You know, everybody just thought about Thizz and drugs and shit, and a lot of young motherfuckers when they listen to Mac Dre they don’t realise that this dude really been through some shit. I was listening to him way before Thizz. When I was listening to him, it was just straight on some real grimey shit, period. He’s never switched his shit up, but he started making more uptempo tracks and shit that you can just go dumb to. But back in the day, he was just making more like mob shit. Shit that can just make you think, and shit for niggas that’s like really out on these streets, you know what I’m sayin?
Even though he was such a close friend of yours, do you still feel like he was larger than life?
Man, definitely. I mean, at the time, we was ridin’ with him and shit, but he way bigger now that he’s dead. When he died, it actually really showed how big he really was. When he was alive man, I don’t really think nobody really knew. He was just so much of a genuine character; I guess you could call it humble. He was just so humble, you wouldn’t know what the fuck he had up. You wouldn’t know if he was a millionaire, but you knew he had nice shit. And he stayed with dope-ass cars and the best jewellery and the best shit, so you know he had something. But the way he act, he just let you know that it was nothing though. Like you supposed to have this shit, he was a fly dude. He’s definitely one of the greatest just because of the shit that he’s been through.
Like a lot of rappers, they lie about the kind of shit that motherfuckers out here really do, you know what I mean? But out here, everybody has a jail record or penitentiary record, or a long crazy rap sheet, and they really ride around really sick with the shit – but they still got a love for this music shit and still wanna let people feel em. And music is a good thing because it helps you, whatever’s going on, it helps you talk about it and put it in raps and it’s like a relief. Other than somebody who can’t rap, they just dealing with the shit day to day and they never get a chance to talk about it and release it. So being able to talk about those kind of things it helps people like that too. Yeah, that boy Dre man, he was amazing man.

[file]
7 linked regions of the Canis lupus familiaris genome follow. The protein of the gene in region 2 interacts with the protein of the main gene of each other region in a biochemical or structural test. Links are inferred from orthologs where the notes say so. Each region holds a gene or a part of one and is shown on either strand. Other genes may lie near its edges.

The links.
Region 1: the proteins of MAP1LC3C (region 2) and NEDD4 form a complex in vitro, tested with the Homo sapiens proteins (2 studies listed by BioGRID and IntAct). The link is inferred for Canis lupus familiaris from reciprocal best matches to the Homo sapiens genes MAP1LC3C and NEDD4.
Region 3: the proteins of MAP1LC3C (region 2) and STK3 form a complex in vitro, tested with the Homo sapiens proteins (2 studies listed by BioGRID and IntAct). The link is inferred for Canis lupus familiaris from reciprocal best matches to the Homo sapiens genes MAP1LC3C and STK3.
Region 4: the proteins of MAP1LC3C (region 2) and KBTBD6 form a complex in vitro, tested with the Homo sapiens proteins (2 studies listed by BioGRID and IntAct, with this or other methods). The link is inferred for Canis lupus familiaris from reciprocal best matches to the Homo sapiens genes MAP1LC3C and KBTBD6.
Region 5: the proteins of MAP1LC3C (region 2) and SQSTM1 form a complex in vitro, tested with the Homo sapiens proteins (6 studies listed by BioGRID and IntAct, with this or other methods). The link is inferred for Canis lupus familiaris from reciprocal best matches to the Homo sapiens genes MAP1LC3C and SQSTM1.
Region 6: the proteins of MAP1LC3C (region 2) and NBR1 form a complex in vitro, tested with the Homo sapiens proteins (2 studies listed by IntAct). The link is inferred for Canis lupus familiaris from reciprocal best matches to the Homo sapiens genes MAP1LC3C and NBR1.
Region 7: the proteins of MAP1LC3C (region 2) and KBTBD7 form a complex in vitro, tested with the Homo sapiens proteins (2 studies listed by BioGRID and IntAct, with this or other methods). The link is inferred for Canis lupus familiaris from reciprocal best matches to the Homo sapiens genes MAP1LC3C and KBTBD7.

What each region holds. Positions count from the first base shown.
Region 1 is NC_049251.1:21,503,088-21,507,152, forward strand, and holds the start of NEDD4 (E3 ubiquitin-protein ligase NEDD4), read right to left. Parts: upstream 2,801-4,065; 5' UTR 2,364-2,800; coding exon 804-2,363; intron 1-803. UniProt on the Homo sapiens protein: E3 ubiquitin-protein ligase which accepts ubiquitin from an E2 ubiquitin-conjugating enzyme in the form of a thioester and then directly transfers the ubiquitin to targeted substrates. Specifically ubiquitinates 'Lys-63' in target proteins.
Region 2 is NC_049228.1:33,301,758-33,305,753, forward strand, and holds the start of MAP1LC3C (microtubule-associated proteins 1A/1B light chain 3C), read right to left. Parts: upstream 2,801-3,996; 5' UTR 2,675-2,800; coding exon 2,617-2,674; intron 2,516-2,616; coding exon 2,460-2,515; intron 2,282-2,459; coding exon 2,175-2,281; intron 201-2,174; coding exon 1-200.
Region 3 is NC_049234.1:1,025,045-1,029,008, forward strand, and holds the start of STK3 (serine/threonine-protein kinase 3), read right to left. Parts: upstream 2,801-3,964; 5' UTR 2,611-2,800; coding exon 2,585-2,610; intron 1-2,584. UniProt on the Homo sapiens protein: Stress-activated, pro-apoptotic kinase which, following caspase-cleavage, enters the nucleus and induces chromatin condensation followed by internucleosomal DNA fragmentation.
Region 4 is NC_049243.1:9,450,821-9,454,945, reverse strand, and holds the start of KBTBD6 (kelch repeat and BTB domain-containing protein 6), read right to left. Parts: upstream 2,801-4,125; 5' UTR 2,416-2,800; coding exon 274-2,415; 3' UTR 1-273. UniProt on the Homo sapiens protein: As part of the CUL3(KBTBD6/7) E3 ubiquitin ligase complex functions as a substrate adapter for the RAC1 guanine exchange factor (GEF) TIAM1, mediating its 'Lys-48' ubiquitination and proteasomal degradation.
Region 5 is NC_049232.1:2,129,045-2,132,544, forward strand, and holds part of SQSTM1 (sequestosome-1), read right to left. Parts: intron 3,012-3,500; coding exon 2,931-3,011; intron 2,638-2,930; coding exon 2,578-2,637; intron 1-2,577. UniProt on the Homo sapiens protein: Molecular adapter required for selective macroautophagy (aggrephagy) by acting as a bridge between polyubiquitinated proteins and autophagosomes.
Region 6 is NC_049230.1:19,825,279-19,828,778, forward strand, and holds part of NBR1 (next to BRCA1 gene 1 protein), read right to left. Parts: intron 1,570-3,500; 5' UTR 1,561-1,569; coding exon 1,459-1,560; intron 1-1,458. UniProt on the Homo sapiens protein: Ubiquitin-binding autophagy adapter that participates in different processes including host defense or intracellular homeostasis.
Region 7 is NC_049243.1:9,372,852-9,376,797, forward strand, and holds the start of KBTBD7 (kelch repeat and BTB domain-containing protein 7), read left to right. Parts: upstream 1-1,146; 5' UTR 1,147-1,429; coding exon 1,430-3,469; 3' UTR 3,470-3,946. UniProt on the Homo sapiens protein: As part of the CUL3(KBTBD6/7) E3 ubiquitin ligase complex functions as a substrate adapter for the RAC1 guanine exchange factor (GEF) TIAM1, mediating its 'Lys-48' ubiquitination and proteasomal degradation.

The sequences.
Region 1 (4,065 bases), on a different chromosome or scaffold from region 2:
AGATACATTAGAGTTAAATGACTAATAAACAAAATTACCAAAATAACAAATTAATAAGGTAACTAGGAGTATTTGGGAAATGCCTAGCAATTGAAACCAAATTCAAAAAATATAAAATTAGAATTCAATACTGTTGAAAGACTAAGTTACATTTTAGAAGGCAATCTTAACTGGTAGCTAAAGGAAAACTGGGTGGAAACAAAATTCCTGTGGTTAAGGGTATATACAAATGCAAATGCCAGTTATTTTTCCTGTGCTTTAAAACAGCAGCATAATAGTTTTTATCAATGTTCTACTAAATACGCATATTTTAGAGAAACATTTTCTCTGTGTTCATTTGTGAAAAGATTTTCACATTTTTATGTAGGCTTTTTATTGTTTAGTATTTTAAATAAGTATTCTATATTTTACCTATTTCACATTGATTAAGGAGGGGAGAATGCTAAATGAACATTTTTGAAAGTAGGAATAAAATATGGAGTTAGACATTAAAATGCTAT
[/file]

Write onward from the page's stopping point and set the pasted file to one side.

And obviously you’ve inspired people as well. I’ve got a feeling that yourself and Mac Dre inspired people like J. Stalin to come up and work hard and put out a ton of good music. What’s your view on what Stalin’s doing with Livewire right now?
J. Stalin is really like, I’m proud of Stalin man, you know, because I remember when I first met him. We was in the studio. I had never heard of him, but my people knew who he was already. I just hadn’t met him yet. My boy Lev, his producer, Lev Berlak, he just said ‘Hit him off with some shit’. So I put him on. And he was a cool little dude – hella cool. I was like, ‘This is a lil real nigga. Let me just test it out and talk to him real fast before we do anything though’. So I just talked to him for about an hour, we smoked. I had a beat and I popped it on and he loved it, so we ended up doing a song that was on the ‘Jack Artist’ album, the first song on the album ‘Never Blink’.
Shit man, from there he just really just stayed hungry. Stayed aggressive in the studio and he just got a real big, solid fanbase in Oakland. You know Oakland is like a real tough market to grab. It’s hard as fuck to get an Oakland fanbase. You gotta be really with the shit and you definitely gotta be from Oakland. Oakland motherfuckers don’t really fuck with nobody outside of there unless you really with the shit and you really crazy for real. But you know, yeah man, I’m really proud of Stalin. He really stepped it up, he got his own record label Livewire; he got hella artists on his label and they all seem to be doing well, and they all got a name for themselves, so you know I don’t see nothing but bright things for them niggas. It’s looking good for them.